4. Highly neglected field
Despite the importance of this research, it’s also highly neglected. Organisations focused on directly comparing different global problems (e.g. farm animal welfare vs nuclear war vs improving scientific research) have a collective budget of less than $10 million per year:
|Estimated budget in 2015|
|Open Philanthropy Project||$2.5m5|
|Future of Humanity Institute|
(fraction on global priorities research)
|Copenhagen Consensus Center||$1-2m4|
|Centre for Effective Altruism|
(considering only activities focused on global priorities research)
However we should note that there is also research being done which indirectly helps with setting global priorities, for example work done by some academic economists, and groups which run trials and compile data on specific on policy areas.
5. Track record of success in redirecting hundreds of millions of dollars
The field of global priorities research is young, but it has already succeeded in influencing how resources are spent. Here are a few examples:
- GiveWell – in 2015 redirected at least $39.7 million in donations from individual donors to their recommended charities.4
- Open Philanthropy Project – advised the foundation Good Ventures to make grants totaling $76.7 million in 2015.5
- Global Priorities Project – The UK Department for International Development reallocated £2.5bn (US$3.6bn) to fund research into treating and responding to the diseases that cause the most suffering. The Global Priorities Project was advocating for this change (though of course the policy process has many inputs of which they were only a small part).6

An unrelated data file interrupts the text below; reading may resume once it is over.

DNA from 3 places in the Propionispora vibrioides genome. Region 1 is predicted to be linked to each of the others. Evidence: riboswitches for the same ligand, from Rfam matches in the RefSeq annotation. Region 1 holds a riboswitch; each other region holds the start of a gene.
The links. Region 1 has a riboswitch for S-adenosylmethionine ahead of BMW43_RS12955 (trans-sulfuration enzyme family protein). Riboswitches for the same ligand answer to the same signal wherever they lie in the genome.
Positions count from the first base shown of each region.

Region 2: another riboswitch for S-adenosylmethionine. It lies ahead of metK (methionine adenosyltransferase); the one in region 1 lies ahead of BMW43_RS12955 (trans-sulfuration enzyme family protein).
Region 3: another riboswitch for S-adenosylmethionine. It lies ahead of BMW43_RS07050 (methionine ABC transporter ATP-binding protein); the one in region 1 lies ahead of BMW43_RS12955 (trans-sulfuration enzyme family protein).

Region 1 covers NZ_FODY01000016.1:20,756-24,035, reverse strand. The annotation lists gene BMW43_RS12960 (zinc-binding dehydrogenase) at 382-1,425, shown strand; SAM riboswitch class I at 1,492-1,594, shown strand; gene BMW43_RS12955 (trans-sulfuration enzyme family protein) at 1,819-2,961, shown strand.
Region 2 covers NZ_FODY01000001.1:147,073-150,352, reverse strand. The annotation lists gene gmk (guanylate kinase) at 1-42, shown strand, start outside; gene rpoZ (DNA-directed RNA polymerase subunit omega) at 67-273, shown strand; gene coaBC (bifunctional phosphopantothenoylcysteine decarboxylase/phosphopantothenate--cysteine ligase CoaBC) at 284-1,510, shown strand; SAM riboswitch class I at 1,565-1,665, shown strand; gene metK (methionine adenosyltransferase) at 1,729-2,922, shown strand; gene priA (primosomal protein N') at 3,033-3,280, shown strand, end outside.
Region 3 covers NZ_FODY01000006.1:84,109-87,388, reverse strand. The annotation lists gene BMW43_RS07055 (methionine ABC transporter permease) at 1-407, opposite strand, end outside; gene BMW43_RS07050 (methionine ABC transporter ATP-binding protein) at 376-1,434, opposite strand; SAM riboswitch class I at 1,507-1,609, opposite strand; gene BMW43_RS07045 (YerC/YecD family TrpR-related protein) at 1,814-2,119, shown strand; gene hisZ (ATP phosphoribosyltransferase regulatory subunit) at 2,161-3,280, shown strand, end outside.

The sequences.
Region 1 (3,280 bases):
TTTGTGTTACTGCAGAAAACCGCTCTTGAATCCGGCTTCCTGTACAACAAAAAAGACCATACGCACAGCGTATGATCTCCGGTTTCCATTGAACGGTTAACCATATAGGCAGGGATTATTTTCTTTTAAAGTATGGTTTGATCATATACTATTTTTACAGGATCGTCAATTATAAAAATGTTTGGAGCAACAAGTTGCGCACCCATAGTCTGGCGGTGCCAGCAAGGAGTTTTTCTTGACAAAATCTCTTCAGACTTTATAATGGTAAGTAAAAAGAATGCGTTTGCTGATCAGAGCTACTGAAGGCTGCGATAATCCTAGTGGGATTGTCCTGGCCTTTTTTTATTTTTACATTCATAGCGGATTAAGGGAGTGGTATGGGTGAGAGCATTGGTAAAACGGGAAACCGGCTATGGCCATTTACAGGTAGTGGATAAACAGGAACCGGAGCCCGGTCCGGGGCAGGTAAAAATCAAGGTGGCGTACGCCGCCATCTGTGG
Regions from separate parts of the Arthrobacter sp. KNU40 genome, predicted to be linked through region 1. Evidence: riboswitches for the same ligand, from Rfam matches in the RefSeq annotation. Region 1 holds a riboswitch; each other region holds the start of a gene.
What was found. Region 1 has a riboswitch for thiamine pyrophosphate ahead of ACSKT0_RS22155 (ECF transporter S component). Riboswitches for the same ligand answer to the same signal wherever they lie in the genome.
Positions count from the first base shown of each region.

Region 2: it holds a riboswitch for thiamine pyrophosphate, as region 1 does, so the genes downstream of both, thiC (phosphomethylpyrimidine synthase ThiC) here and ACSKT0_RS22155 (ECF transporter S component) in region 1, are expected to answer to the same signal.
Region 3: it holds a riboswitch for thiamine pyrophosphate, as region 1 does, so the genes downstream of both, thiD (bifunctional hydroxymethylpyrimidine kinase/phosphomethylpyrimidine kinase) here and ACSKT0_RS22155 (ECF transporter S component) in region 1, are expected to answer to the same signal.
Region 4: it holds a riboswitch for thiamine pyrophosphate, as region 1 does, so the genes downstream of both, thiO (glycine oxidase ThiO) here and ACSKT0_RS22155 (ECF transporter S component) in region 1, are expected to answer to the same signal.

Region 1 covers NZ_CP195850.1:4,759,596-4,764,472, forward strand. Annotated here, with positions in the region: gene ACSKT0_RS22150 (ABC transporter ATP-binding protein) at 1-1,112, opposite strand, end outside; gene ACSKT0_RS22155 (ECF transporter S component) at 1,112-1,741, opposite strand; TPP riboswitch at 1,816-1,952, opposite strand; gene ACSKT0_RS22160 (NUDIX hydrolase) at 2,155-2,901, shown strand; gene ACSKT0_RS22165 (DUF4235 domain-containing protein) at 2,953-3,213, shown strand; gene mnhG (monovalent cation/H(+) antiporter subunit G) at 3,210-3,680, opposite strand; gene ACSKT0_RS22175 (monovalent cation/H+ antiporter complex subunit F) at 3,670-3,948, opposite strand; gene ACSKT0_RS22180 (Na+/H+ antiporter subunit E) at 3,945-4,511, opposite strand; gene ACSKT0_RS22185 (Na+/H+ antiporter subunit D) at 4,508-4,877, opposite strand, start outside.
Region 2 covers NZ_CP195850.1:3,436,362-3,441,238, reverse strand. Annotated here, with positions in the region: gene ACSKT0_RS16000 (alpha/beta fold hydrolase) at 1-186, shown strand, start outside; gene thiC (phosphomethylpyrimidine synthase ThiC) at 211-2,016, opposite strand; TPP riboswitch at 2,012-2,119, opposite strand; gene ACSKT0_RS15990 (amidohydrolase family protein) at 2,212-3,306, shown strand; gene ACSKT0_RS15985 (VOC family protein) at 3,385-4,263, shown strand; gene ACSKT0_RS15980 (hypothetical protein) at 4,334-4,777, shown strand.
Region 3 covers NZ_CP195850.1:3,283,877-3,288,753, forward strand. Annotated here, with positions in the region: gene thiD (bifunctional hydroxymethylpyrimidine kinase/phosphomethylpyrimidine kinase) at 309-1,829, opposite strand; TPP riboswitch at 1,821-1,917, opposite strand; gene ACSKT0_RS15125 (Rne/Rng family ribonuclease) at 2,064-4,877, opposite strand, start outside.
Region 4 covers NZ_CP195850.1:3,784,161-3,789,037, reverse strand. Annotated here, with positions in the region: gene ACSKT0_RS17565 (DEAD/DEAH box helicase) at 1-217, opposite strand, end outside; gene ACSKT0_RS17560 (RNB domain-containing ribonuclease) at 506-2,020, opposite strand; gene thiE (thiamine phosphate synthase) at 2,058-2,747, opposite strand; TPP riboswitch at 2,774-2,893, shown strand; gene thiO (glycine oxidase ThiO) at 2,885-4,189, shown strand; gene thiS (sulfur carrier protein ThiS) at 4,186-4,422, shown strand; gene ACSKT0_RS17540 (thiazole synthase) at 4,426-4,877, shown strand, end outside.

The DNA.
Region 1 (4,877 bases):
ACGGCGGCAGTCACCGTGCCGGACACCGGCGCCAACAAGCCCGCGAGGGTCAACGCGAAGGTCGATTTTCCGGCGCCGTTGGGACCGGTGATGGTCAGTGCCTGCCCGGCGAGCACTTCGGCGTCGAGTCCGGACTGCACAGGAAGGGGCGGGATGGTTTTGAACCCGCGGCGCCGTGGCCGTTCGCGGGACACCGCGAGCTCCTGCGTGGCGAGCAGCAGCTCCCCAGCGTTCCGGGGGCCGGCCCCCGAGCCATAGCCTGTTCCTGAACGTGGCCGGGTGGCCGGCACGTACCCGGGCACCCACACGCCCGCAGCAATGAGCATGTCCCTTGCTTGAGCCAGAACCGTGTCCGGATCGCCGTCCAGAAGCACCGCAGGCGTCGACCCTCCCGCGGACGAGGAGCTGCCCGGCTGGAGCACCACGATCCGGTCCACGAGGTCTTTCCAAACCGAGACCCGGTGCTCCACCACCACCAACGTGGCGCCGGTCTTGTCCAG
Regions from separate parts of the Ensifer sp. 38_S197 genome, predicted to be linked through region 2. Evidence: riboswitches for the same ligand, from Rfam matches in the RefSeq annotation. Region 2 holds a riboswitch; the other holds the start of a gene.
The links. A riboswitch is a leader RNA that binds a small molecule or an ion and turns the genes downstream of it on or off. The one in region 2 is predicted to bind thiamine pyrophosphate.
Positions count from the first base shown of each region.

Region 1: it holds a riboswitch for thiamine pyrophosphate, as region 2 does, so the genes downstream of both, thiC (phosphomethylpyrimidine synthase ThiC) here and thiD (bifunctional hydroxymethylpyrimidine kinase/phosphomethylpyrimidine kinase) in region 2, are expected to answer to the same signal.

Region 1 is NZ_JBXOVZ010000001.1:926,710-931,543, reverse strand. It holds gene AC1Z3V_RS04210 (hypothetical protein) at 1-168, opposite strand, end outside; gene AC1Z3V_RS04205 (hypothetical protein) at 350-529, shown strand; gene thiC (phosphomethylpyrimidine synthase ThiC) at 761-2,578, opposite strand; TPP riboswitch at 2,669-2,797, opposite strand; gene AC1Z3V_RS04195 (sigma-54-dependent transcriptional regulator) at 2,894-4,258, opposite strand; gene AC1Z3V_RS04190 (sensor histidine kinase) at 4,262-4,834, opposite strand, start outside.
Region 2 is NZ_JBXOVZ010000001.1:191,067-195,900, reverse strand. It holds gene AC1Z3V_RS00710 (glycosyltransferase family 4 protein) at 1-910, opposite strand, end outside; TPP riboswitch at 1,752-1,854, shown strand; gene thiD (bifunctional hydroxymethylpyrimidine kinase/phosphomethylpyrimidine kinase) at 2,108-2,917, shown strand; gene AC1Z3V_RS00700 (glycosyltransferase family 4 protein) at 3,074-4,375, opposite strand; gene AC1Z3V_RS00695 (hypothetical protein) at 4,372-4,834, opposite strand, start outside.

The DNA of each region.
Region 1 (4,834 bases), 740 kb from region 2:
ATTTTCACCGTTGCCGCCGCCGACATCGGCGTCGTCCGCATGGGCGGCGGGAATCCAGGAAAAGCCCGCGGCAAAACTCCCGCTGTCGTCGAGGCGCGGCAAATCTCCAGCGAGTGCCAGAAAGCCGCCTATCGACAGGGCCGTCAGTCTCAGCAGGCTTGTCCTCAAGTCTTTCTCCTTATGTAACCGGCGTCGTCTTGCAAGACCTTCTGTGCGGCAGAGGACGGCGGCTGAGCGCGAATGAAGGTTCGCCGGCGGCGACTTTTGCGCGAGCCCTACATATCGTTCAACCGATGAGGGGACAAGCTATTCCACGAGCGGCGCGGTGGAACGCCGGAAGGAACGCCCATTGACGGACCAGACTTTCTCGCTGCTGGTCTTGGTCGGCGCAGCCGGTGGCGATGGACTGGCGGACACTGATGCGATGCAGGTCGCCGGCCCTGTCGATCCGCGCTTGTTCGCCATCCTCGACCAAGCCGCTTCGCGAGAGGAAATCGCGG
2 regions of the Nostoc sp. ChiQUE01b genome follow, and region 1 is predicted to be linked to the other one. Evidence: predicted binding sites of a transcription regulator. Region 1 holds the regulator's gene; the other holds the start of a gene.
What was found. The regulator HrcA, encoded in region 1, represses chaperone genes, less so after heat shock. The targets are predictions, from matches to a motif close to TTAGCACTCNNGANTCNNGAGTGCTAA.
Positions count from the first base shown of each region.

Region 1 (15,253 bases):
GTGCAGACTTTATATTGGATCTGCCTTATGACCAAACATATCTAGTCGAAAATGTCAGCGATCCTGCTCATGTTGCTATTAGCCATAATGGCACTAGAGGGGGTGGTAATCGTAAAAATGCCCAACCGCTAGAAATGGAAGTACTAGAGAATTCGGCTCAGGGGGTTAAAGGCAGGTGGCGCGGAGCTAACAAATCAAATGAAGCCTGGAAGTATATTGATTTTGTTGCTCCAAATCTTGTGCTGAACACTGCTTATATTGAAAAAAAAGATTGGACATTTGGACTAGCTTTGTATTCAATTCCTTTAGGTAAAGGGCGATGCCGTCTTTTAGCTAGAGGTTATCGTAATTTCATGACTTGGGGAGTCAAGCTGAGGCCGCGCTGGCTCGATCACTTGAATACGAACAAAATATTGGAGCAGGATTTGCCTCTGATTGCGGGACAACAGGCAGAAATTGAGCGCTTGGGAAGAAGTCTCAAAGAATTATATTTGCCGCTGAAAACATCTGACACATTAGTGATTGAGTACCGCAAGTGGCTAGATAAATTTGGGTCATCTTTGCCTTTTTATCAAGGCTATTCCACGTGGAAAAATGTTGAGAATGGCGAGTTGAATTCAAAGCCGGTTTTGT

- Copenhagen Consensus Center – their cost-benefit analysis helped convince the United States Bush administration to launch the $1.2bn President’s Malaria Initiative, among many other successes.7
- Future of Humanity Institute – has advised many dozens of organisations in government and industry on potential problems from new technology, including the United Nations, the World Economic Forum, the US State Department, the UK House of Commons, and the UK Prime Minister’s Office.8
What are the major arguments against this problem being pressing?
The research may be too difficult
You might think that global priorities research will not be able to reach more accurate results than our current best knowledge, due to the large amounts of uncertainty, ambiguity and judgement calls involved. Perhaps the reason this research is neglected is that it’s simply too difficult.
We think this is a reasonable concern. However, the small amount of global priorities research done so far, has already led to significant progress, including:
- GiveWell identifying global health as a promising area to look for outstanding donation opportunities.
- Identifying the importance of taking into consideration the effects on future generations when comparing different global problems.
- The development of better methodologies for prioritisation, like how to assess the value of working on problems of unknown difficulty, for example research into cold fusion, or institutional reform through political lobbying.
Moreover, there are many ‘low hanging fruit’ opportunities for global priorities research still available. For example, researchers could aggregate expert opinions on the severity of different global problems, and gather existing empirical data on the relative scale, neglectedness and solvability of different global problems.